Delaware Supreme Court Justice Holland To Retire In March

Justice Holland advised Governor Carney and his colleagues that he will retire at the end of March, 2017. He is the youngest person to serve on the Delaware Supreme Court, having been recommended to the Governor by a bipartisan merit selection committee. Prior to his appointment and confirmation in 1986, Justice Holland was in private practice as a partner at Morris, Nichols, Arsht & Tunnell. In 2009, he became the longest serving justice in the history of Delaware. In March 2011, he was reappointed by Governor Markell and unanimously confirmed by the Senate for an unprecedented third twelve-year term.


Justice Holland graduated from Swarthmore College. He also graduated from the University of Pennsylvania Law School, cum laude, where he received the Loughlin Award for legal ethics. Justice Holland received a Master of Laws in the Judicial Process from the University of Virginia Law School. He was awarded honorary Doctor of Law degrees by the Delaware Law School and Swarthmore College.

Throughout his thirty year tenure on the bench, Justice Holland has written more than 700 reported opinions and several thousand case dispositive orders. Justice Holland is recognized as an expert on state constitutional law. He has published two books on the Delaware Constitution: he is co-editor of the Delaware Constitution of 1897, The First One Hundred Years and author of The Delaware Constitution: A Reference Guide. Justice Holland has taught state constitutional law as an adjunct professor for many years. In 2009, he co-authored a law school casebook on that subject from the perspective of all fifty states entitled State Constitutional Law, The Modern Experience. With Justice Holland’s encouragement, the Conference of Chief Justices passed a unanimous resolution recommending that all law schools offer courses on state constitutions.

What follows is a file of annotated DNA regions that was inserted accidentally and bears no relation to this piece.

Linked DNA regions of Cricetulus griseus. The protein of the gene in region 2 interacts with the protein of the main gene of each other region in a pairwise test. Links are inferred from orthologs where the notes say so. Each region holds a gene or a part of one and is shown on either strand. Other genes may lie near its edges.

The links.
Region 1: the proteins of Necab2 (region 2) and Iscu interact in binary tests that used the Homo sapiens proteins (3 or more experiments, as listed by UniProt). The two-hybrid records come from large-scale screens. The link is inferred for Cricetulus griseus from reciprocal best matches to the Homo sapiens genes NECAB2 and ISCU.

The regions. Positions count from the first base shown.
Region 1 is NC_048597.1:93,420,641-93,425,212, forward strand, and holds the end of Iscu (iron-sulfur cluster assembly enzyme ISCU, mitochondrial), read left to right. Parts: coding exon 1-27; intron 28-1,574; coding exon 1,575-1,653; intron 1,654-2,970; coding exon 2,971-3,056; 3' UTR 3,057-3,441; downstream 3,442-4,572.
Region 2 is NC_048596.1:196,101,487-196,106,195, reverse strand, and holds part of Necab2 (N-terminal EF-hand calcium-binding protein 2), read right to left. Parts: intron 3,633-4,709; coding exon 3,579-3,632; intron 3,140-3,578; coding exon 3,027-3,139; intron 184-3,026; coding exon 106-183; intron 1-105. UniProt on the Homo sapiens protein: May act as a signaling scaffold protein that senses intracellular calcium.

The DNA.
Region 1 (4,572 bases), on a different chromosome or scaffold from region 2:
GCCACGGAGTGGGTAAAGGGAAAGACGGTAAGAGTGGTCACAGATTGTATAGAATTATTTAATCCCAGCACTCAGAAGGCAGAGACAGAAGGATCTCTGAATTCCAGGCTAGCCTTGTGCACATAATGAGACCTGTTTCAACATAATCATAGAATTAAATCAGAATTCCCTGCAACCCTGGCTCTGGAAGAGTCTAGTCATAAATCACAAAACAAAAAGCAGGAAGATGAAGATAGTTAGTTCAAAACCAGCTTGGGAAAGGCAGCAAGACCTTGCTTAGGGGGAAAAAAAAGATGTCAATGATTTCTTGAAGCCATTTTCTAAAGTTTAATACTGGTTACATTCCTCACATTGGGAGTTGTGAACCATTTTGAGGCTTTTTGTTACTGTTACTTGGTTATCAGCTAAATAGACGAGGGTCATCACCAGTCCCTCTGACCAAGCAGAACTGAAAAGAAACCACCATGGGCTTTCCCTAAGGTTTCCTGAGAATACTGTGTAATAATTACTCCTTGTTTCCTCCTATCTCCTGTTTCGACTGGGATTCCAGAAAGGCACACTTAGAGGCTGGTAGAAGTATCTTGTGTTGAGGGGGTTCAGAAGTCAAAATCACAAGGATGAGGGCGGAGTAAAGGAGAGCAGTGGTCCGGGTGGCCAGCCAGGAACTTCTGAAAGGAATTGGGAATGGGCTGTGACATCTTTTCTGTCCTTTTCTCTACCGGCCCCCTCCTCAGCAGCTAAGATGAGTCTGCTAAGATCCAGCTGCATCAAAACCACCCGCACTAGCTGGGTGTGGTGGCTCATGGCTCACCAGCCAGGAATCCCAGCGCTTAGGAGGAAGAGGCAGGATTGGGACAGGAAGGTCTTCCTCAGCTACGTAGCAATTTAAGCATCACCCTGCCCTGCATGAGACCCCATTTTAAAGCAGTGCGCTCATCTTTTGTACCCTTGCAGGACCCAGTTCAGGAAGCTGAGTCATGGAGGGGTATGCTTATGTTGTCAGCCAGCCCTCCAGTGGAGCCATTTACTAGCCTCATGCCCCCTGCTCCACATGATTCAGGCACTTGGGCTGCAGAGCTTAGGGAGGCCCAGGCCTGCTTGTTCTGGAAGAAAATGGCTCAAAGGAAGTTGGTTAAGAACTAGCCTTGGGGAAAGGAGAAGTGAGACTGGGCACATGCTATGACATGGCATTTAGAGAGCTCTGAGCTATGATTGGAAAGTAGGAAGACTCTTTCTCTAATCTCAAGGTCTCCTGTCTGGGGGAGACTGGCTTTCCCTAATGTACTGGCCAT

Justice Holland is the past national President of the American Inns of Court Foundation. 2 He co-chairs the advisory committee to the National Center for State Court’s Center for Judicial Ethics. Justice Holland is a member of the American Law Institute. He served on the American Judicature Society’s Board of Directors, and the ABA Appellate Judges Conference’s Executive Committee. He chaired the American Bar Association National Joint Committee on Lawyer Regulation. Justice Holland has also served on the ABA Presidential Commission on Fair and Impartial Courts, the Standing Committee on Client Protection and the Judicial Division’s Ethics and Professionalism Committee.

Justice Holland has received numerous awards, including the 2014 American Inns of Court Powell Award for Professionalism and Ethics, 2012 First State Distinguished Service Award, the 2011 Dwight D. Opperman Award for Judicial Excellence, the 2009 James Wilson Award from the University of Pennsylvania School of Law, the 2007 American Inns of Court Christensen Award, the 2003 American Judicature Society’s Herbert Harley Award, and the 1992 Judge of the Year Award from the National Child Support Enforcement Association. In 2004, he was elected to be an Honorable Master of the Bench by Lincoln’s Inn in London. Chief Justices Rehnquist and Roberts appointed Justice Holland as the state judge member of the Federal Judicial Conference Advisory Committee on Appellate Rules.

Justice Holland has written, co-authored, or edited nine books: Magna Carta: Muse & Mentor (2014), Delaware’s Destiny Determined By Lewes (2013); Delaware Corporation Law, Selected Cases (2011 Chinese (Taiwan) only); State Constitutional Law, the Modern Experience, co-author (West 2010); Middle Temple Lawyers and the American Revolution, co-author (Thomson-West 2007); Appellate Practice and Procedure, co-author (West 2005); The Delaware Constitution: A Reference Guide (Greenwood Press 2002) (Oxford University Press 2017); Delaware Supreme Court: Golden Anniversary (2001), co-editor; and The Delaware Constitution of 1897 – The First One Hundred Years, co-editor. He has also published several 3 law review articles, primarily dealing with judicial ethics and legal history.

Source: Delaware Supreme Court

Image Credits: Delaware Supreme Court